An overlooked part of Singapore’s history comes to light
Theatre practitioner Sharon Frese (above) is part of a trio of artists who are bringing to life a fascinating and little-known aspect of Singapore’s history – the African diaspora, through a new theatrical work. (Photo: Irfan Kasban)
For almost 200 years, the history of the African diaspora in Singapore, including the first residents of African descent, lay buried in old newspapers and records.
The curious minds of three arts practitioners, however, are bringing to light fascinating and little-known aspects of Singapore’s history, and giving them new life in the work, Ayer Hitam: A Black History of Singapore.
The lecture-performance, commissioned for the M1 Fringe Festival 2019, is a collaboration between the Singapore-based, Jamaican British actress Sharon Frese, director Irfan Kasban, and playwright Ng Yi-Sheng.
The production’s name, which means “black water” in Malay, refers to the oceans that the African diaspora had to cross to arrive in Singapore.
Archival research for the project uncovered interesting nuggets of information that highlight the influence of the African diaspora on the arts, sports and politics in Singapore, and in turn, the diversity of Singapore’s multi-racial society.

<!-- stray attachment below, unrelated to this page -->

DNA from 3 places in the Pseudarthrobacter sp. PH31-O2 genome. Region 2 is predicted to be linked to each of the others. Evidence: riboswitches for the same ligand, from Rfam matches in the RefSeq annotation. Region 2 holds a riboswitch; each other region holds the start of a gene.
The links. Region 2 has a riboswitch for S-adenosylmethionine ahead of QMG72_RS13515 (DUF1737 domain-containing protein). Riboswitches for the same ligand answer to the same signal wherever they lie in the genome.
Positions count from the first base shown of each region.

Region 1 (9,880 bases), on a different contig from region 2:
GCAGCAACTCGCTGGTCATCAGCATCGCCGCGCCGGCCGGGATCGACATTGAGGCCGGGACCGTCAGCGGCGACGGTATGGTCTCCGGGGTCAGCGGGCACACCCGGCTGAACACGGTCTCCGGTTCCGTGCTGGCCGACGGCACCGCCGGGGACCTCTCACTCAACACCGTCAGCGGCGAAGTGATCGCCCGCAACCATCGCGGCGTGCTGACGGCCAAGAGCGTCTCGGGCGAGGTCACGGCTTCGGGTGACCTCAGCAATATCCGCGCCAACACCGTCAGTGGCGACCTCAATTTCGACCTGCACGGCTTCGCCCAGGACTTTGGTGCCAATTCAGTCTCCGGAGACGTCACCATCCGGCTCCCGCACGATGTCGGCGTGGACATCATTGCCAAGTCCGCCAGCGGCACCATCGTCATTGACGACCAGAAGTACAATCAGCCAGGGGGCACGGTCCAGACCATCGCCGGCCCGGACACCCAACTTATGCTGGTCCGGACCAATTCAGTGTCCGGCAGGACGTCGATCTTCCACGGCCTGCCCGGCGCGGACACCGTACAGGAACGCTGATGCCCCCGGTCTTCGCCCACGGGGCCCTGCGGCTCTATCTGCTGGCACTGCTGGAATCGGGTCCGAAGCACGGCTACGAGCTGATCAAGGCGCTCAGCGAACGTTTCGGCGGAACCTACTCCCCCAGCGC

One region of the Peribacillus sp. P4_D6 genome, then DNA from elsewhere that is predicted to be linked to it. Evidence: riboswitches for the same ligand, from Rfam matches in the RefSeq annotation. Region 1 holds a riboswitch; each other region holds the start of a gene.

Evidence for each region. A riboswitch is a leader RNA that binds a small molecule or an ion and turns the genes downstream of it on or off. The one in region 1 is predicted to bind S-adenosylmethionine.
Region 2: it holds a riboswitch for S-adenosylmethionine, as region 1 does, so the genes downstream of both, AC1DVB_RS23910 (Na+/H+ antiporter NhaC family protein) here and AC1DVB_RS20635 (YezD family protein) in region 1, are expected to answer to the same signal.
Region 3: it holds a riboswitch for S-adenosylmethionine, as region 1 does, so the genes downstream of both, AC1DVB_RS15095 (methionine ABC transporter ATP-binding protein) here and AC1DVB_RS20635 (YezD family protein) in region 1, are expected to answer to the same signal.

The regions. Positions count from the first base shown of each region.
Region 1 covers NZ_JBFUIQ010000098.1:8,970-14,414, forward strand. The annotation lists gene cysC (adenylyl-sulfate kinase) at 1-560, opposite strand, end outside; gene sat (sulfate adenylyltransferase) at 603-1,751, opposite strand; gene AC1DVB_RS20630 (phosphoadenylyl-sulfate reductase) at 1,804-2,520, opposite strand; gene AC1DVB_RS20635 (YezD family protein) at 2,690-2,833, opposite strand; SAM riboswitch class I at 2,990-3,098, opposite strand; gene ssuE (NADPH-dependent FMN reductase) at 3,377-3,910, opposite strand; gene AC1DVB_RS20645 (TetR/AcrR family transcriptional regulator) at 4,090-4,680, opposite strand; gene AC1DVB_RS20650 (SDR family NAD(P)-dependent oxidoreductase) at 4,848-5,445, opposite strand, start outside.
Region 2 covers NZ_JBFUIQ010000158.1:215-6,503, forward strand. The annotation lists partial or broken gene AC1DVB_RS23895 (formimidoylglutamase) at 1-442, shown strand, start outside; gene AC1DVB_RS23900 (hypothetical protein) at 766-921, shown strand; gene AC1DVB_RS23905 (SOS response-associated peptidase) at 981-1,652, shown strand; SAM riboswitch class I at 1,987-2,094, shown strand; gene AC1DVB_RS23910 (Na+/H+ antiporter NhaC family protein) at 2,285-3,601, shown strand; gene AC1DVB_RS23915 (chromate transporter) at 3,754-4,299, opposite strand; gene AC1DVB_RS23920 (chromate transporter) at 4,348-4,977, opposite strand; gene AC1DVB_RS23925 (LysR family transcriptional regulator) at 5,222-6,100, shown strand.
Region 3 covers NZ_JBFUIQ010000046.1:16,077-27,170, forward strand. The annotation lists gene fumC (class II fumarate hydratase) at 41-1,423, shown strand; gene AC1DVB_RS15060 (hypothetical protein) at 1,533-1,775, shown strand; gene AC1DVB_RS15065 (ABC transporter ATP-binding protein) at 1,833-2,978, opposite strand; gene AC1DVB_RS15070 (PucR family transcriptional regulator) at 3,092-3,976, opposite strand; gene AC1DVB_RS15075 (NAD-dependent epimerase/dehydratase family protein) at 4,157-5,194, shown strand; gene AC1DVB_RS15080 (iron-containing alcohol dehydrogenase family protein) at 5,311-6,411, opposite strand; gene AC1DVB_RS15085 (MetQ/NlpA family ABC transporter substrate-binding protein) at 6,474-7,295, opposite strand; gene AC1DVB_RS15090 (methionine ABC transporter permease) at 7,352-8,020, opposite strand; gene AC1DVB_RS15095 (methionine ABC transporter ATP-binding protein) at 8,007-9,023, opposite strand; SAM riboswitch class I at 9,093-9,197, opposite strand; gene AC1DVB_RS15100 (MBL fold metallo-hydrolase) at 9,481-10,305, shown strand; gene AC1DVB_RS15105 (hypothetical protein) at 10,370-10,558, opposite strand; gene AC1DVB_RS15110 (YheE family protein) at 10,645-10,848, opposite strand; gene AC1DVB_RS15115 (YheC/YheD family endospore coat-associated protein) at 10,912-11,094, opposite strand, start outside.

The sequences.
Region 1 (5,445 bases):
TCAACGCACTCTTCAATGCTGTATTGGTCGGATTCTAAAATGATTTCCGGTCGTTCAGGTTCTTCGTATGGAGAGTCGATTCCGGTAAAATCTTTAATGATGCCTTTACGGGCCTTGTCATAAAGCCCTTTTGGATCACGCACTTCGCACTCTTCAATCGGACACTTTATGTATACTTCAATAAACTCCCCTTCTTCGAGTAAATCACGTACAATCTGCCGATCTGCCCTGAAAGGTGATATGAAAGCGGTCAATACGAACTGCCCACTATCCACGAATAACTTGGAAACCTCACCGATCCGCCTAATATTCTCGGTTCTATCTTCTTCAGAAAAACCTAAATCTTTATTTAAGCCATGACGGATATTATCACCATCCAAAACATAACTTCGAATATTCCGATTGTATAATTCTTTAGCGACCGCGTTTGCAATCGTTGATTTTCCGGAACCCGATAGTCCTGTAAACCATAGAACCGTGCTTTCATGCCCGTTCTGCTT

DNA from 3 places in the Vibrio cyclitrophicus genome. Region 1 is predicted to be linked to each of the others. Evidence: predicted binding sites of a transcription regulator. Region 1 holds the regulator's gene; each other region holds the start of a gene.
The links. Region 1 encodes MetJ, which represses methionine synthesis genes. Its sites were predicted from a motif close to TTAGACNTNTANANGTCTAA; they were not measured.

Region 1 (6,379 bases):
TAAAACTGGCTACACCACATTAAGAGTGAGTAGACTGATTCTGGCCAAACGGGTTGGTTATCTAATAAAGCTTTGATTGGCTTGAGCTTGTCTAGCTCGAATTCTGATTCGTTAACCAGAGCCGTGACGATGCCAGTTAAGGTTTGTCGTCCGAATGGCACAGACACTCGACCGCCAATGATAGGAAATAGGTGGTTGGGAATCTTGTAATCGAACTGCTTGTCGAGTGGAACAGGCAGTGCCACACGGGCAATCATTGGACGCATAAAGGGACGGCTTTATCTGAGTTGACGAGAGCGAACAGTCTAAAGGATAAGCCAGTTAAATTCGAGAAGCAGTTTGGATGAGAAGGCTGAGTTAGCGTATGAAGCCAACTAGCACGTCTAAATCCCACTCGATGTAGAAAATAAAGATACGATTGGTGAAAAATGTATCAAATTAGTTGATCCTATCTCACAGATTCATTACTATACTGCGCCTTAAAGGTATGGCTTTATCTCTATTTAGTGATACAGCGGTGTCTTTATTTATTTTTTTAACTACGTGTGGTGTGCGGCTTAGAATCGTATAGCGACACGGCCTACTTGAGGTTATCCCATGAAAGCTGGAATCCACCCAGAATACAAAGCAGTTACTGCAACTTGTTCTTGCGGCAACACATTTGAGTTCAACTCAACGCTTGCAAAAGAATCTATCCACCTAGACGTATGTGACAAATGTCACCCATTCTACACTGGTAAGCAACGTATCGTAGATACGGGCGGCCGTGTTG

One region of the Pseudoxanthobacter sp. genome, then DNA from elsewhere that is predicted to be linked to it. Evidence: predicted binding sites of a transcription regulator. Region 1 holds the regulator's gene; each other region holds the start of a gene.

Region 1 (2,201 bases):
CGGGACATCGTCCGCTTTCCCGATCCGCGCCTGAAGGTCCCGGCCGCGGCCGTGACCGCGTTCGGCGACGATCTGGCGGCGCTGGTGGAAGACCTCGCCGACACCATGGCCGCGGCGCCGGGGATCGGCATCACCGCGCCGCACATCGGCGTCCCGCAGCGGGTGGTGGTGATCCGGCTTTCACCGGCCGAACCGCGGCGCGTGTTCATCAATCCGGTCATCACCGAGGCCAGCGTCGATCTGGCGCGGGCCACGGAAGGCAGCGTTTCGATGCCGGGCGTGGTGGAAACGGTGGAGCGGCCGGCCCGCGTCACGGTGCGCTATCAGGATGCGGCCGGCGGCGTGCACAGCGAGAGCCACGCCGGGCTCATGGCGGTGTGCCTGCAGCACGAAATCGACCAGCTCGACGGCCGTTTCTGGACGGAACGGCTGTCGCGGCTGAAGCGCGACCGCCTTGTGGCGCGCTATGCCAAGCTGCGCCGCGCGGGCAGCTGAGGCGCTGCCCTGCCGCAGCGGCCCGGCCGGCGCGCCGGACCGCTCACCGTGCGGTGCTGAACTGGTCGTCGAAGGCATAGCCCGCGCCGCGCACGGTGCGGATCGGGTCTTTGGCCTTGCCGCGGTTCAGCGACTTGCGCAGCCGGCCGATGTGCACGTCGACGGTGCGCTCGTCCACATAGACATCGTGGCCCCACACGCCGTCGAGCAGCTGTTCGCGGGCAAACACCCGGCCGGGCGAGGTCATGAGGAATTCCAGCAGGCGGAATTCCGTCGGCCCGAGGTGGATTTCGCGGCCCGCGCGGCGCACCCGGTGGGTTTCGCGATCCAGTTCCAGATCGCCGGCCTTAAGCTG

For example, Wilbur’s Blackbirds was among the first African American jazz groups to perform at the Victoria Theatre in 1928, catering to the growing Peranakan and Eurasian interest in jazz, says Ng.
The team’s research also found that a popular boxer from the 1930s, Mohamed Noor Bahiek, who went by the moniker of Joe Diamond and played matches at the New World and Great World amusement parks, was a Saudi-born boxer of Kenyan descent.
Politician Mak Pak Shee, a member of Singapore’s first legislative assembly, representing Geylang, and who was often referred to as Indian-Cantonese, also reportedly had African heritage.
Ng, who came up with the idea for the project, says of the findings: “It shows that there are a lot of fascinating histories in Singapore, and they’re not even secret – they’ve just been overlooked.”
Details on Ayer Hitam: A Black History Of Singapore here